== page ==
By Neil Saunders
The entry of Forever 21 into Chapter 11 bankruptcy is a consequence of both changing trends and tastes within the apparel market and of missteps by the company. The combination of these two things means that in its current form the chain is unsustainable.
Forever 21 was once a colossus on the fashion stage; it was a destination for young American shoppers looking for relatively cheap, on-trend clothing. However, over the past five years the number of customers has waned as the brand has fallen increasingly out of favor. Part of this is down to the rise of credible competitors like H&M but some is also the result of a lack of clarity and differentiation at Forever 21. Over the past few years, the brand has lost much of the excitement and oomph which is critical to driving footfall and sales and is now something of an also-ran which is too easily overlooked.
Store standards have also been sliding and consumer ratings for the quality of displays, merchandise, and the amount of inspiration in shops have dipped considerably over the past year. In an era when it has become very easy to buy online, Forever 21 has not taken care of its physical assets and the profitability of its estate has suffered. It is also the case that some of the locations where Forever 21 operates, especially in malls, have been in decline. Because Forever 21 operates very large stores, there is no doubt it is over-spaced, and its fleet configuration is suboptimal. Resolving this will be a key part of the actions taken under bankruptcy protection to make the business economic.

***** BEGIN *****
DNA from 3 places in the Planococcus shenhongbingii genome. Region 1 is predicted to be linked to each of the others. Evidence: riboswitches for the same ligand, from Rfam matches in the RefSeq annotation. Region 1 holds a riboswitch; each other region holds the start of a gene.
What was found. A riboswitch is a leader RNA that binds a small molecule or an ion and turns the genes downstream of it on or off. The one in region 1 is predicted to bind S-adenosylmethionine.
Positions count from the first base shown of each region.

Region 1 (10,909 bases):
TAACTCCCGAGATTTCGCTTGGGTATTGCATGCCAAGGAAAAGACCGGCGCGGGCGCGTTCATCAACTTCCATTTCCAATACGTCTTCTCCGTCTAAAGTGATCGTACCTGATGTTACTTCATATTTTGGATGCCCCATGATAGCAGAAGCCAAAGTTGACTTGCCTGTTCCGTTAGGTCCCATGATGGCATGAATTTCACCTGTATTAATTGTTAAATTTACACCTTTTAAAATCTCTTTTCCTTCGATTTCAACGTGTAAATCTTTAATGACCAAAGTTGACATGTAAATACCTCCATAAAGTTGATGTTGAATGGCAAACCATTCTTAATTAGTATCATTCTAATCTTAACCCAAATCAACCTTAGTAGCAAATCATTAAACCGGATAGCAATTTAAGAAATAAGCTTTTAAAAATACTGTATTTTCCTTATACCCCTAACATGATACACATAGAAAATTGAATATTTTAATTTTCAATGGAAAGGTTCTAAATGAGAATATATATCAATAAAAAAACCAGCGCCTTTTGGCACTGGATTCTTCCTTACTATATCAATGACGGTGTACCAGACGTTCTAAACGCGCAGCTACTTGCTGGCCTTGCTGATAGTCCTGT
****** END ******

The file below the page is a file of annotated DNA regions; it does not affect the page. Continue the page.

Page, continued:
Prevailing consumer trends have also been against Forever 21 as some younger shoppers have migrated away from fast fashion in favor of more sustainable models of consumption. Although this is not the main reason for the decline—as is witnessed by the success of other chains in the segment such as Primark—it has been broadly unhelpful to growth and has added further pressure to a business desperate to drive its sales line.
In our view, the bankruptcy process will result in a much leaner US business that is more focused around key stores in core markets as well as driving online commerce. The international operation will be much more significantly disrupted with most, if not all, stores in Europe expected to close. In our opinion this is for the best as Forever 21 was a weak player in a very competitive and sophisticated European apparel market; and it never really fully understood customer demand in the region.
Ultimately, however, slimming down the operation and reducing costs is only one part of the battle. The long-term survival of Forever 21 relies on the chain creating a sustainable and differentiated brand. This is something that will be very difficult to accomplish in a crowded and competitive sector.
Neil Saunders is managing director of GlobalData Retail.